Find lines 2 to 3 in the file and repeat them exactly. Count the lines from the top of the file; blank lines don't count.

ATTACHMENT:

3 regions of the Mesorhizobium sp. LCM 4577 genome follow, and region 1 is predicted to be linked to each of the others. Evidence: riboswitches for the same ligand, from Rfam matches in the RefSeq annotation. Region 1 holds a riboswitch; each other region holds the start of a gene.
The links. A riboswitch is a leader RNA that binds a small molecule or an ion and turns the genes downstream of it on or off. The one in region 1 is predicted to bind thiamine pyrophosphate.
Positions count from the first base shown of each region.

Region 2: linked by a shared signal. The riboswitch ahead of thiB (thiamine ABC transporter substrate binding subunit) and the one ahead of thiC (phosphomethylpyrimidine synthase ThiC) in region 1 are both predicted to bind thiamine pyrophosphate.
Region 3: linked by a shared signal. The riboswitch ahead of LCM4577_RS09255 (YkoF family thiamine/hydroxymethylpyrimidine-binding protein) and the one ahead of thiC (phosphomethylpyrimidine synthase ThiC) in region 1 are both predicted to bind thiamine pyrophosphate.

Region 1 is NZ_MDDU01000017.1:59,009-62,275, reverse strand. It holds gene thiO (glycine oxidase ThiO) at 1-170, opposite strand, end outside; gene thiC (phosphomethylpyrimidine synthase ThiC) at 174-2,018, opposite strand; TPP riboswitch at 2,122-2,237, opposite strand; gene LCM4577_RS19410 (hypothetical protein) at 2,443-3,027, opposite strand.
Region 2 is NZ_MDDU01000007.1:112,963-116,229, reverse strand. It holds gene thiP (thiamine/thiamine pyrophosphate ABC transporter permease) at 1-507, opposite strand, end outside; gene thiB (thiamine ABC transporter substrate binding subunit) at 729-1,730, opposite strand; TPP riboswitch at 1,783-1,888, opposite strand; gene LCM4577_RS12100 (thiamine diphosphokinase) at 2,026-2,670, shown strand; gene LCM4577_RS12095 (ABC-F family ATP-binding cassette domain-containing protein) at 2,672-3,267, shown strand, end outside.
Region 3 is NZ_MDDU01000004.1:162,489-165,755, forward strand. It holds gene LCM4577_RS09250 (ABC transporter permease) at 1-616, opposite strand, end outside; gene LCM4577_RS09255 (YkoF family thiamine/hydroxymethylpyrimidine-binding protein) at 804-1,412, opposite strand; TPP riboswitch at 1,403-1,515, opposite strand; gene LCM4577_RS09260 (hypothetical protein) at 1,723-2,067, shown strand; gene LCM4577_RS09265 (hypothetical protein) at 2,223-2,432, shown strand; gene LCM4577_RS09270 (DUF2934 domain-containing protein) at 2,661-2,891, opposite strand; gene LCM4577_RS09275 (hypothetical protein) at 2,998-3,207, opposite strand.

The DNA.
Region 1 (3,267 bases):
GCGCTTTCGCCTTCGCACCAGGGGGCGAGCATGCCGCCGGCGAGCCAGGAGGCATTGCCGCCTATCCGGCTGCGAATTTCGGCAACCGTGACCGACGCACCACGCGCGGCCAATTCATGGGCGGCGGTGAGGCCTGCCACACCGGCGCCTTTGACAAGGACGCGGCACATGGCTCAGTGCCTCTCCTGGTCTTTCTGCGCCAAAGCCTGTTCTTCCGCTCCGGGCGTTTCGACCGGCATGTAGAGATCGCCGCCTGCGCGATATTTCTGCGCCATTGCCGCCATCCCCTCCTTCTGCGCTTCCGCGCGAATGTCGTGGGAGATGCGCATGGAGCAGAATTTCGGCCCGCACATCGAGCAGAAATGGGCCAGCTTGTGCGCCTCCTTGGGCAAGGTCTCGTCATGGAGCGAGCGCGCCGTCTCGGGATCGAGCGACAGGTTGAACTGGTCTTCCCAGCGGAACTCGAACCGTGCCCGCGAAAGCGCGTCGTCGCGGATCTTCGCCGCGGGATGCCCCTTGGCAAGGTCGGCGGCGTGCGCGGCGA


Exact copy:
The links. A riboswitch is a leader RNA that binds a small molecule or an ion and turns the genes downstream of it on or off. The one in region 1 is predicted to bind thiamine pyrophosphate.
Positions count from the first base shown of each region.